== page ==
The Byzantine and Christian Museum of Athens, Greece: The Byzantine and Christian Museum of Athens is located in the center of Athens, just 15 min walk from Syntagma Square. It is housed in a 19th-century Neoclassical building called Villa Ilissia. This villa was the winter residence of Sophie de Marbois-Lebrun, commonly known in Greece as the Duchess of Plaisance.
The Duchess was a wealthy American-born lady (1785) was had got married to a French military in 1804 and had moved to Athens in 1830. At first, she lived in Nafplion and contributed financially to the Greek War of Independence. When Athens became the capital of the country in 1834, she moved there and constructed Villa Ilissia behind the Royal Palace. The villa took this name from river Ilissos that used to flow that time at the south side of the gardens.
The Duchess of Plaisance died in 1854 and was buried in the mountain of Penteli, northern Attica. After her death, her fortune was inherited by her French nephew who later sold them to the Greek State.
The building of the villa started in 1840 and was completed in 1848. The designs were made by Stamatis Kleanthis, a distinguished architect who had also constructed many other private and public buildings in Athens at that time. Distinguished by simplicity and strict symmetry, the exterior of the villa is all covered with marble. The central building, that was the residence of the Duchess, has two storeys and a basement. This imposing building stands at the far end of the yard and has a gatehouse at the entrance. Carved on the arch of the marble vaulted entrance is the name of the complex: Ilissia. In the mid 20th century, some additional buildings were constructed in the garden of the villa.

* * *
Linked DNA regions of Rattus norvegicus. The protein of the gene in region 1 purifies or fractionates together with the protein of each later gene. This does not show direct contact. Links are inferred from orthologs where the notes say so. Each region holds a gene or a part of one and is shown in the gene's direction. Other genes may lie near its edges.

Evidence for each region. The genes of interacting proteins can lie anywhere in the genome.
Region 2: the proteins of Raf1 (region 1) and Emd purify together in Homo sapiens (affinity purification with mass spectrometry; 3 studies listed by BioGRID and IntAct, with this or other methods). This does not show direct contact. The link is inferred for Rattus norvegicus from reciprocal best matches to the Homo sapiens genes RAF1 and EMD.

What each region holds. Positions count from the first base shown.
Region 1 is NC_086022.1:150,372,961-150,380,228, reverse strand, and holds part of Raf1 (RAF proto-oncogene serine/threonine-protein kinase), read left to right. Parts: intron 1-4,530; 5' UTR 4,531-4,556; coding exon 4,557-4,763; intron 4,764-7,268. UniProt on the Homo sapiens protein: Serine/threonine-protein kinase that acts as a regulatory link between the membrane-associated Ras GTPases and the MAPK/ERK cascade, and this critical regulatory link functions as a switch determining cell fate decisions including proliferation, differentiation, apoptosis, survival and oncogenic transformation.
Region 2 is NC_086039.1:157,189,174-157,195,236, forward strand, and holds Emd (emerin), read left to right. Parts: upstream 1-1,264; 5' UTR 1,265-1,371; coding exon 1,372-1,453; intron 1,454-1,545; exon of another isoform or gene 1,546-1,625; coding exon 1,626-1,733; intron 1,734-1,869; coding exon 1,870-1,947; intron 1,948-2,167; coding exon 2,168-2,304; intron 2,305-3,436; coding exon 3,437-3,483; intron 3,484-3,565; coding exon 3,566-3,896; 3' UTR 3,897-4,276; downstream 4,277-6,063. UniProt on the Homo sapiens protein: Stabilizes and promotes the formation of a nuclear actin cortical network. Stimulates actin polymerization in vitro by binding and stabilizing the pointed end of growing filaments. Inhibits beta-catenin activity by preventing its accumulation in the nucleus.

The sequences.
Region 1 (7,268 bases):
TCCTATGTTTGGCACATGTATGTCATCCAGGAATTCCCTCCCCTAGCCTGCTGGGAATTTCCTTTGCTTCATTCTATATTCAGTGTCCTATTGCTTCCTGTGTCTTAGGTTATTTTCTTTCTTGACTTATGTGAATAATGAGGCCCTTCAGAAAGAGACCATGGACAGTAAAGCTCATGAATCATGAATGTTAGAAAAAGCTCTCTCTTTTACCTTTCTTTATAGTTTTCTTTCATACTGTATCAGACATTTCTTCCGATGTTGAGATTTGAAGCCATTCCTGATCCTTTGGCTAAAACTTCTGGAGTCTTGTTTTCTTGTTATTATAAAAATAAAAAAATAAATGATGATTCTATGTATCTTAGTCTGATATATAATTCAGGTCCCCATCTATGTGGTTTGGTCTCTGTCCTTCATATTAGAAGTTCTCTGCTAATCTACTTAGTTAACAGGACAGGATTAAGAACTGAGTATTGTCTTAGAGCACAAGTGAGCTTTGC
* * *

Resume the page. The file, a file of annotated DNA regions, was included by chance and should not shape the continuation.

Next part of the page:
The Byzantine and Christian Museum was established in 1914 and at first, it was housed in a room of the National Archaeological Museum. In 1930, the Byzantine Museum was transferred to Villa Ilissia, after the necessary architectural changes were made, particularly in the basement, to host the exhibitions. The collection of the museum contains more than 25,000 exhibits, including unique icons, sculptures, wall frescoes, ceramics, textiles and manuscripts dating from the 3rd century AD till recently. Occasionally it also hosts many permanent exhibitions.
Discover the Byzantine Museum with a tour
Discover some of the most popular tours to the Byzantine Museum:
There are many ways to reach the Byzantine and Christian Museum, from any location in Athens.
Private transfers: We recommend using an online pre-booked Athens transfer service, which provides transfer by taxi, minibus or private VIP car and arranging a pickup directly from the port, airport or your hotel. Alternatively, there’s the option of arranging a pickup by a local driver directly at the following numbers: 0030 693 881 8288, 0030 694 597 2090, 0030 690 943 9292or book your taxi online.
On foot: As the Byzantine and Christian Museum is located in a central area of Athens, it can be easily reached on foot from Syntagma metro station, in approximately 15 minutes.
By metro: The closest metro station is “Evangelismos” on line 3. Note that the Byzantine and Christian Museum is located within a 5-minute walking distance from the metro. Get a map of the metro here.
By bus/trolleybus: The closest bus stop is “Vyzantino Mouseio - Rigilli”. Check the routes and the official timetables on OASA Telematics.
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